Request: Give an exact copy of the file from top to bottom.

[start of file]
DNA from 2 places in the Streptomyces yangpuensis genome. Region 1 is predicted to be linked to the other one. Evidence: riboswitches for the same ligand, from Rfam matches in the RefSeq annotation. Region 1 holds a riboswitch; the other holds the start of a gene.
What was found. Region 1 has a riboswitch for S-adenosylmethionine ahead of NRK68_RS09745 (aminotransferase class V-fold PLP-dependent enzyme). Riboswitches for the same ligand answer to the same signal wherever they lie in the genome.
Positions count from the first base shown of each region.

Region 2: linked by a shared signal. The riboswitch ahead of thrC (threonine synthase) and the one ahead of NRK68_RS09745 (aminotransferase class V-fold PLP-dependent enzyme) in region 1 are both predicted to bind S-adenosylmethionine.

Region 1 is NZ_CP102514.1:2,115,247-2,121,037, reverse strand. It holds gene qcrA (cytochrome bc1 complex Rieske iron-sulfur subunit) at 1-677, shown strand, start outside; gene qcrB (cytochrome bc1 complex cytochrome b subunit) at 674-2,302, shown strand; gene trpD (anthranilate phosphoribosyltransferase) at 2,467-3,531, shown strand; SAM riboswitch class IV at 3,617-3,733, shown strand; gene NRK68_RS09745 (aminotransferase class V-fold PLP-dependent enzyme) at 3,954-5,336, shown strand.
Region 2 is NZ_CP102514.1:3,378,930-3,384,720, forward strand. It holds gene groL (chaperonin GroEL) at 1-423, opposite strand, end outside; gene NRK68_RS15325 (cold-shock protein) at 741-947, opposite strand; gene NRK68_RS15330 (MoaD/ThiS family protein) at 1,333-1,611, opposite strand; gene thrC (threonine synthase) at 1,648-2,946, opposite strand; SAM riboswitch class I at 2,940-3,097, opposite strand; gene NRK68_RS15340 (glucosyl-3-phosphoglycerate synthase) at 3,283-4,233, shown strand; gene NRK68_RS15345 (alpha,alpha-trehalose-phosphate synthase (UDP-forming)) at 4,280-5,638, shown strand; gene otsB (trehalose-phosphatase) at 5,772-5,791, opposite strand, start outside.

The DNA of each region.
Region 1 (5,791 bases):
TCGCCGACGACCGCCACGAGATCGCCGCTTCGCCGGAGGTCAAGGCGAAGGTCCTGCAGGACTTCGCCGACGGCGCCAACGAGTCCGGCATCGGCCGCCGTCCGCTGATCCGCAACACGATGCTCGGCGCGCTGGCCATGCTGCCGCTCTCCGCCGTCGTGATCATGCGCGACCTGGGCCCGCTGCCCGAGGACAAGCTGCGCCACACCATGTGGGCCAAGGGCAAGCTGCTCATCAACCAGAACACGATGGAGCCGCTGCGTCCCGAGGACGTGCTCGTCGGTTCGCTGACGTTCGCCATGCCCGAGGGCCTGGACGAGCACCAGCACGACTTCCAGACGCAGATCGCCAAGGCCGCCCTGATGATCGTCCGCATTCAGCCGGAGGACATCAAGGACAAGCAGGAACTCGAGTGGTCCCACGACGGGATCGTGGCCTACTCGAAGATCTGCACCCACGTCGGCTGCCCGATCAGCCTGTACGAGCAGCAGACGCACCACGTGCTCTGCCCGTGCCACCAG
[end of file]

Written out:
DNA from 2 places in the Streptomyces yangpuensis genome. Region 1 is predicted to be linked to the other one. Evidence: riboswitches for the same ligand, from Rfam matches in the RefSeq annotation. Region 1 holds a riboswitch; the other holds the start of a gene.
What was found. Region 1 has a riboswitch for S-adenosylmethionine ahead of NRK68_RS09745 (aminotransferase class V-fold PLP-dependent enzyme). Riboswitches for the same ligand answer to the same signal wherever they lie in the genome.
Positions count from the first base shown of each region.

Region 2: linked by a shared signal. The riboswitch ahead of thrC (threonine synthase) and the one ahead of NRK68_RS09745 (aminotransferase class V-fold PLP-dependent enzyme) in region 1 are both predicted to bind S-adenosylmethionine.

Region 1 is NZ_CP102514.1:2,115,247-2,121,037, reverse strand. It holds gene qcrA (cytochrome bc1 complex Rieske iron-sulfur subunit) at 1-677, shown strand, start outside; gene qcrB (cytochrome bc1 complex cytochrome b subunit) at 674-2,302, shown strand; gene trpD (anthranilate phosphoribosyltransferase) at 2,467-3,531, shown strand; SAM riboswitch class IV at 3,617-3,733, shown strand; gene NRK68_RS09745 (aminotransferase class V-fold PLP-dependent enzyme) at 3,954-5,336, shown strand.
Region 2 is NZ_CP102514.1:3,378,930-3,384,720, forward strand. It holds gene groL (chaperonin GroEL) at 1-423, opposite strand, end outside; gene NRK68_RS15325 (cold-shock protein) at 741-947, opposite strand; gene NRK68_RS15330 (MoaD/ThiS family protein) at 1,333-1,611, opposite strand; gene thrC (threonine synthase) at 1,648-2,946, opposite strand; SAM riboswitch class I at 2,940-3,097, opposite strand; gene NRK68_RS15340 (glucosyl-3-phosphoglycerate synthase) at 3,283-4,233, shown strand; gene NRK68_RS15345 (alpha,alpha-trehalose-phosphate synthase (UDP-forming)) at 4,280-5,638, shown strand; gene otsB (trehalose-phosphatase) at 5,772-5,791, opposite strand, start outside.

The DNA of each region.
Region 1 (5,791 bases):
TCGCCGACGACCGCCACGAGATCGCCGCTTCGCCGGAGGTCAAGGCGAAGGTCCTGCAGGACTTCGCCGACGGCGCCAACGAGTCCGGCATCGGCCGCCGTCCGCTGATCCGCAACACGATGCTCGGCGCGCTGGCCATGCTGCCGCTCTCCGCCGTCGTGATCATGCGCGACCTGGGCCCGCTGCCCGAGGACAAGCTGCGCCACACCATGTGGGCCAAGGGCAAGCTGCTCATCAACCAGAACACGATGGAGCCGCTGCGTCCCGAGGACGTGCTCGTCGGTTCGCTGACGTTCGCCATGCCCGAGGGCCTGGACGAGCACCAGCACGACTTCCAGACGCAGATCGCCAAGGCCGCCCTGATGATCGTCCGCATTCAGCCGGAGGACATCAAGGACAAGCAGGAACTCGAGTGGTCCCACGACGGGATCGTGGCCTACTCGAAGATCTGCACCCACGTCGGCTGCCCGATCAGCCTGTACGAGCAGCAGACGCACCACGTGCTCTGCCCGTGCCACCAG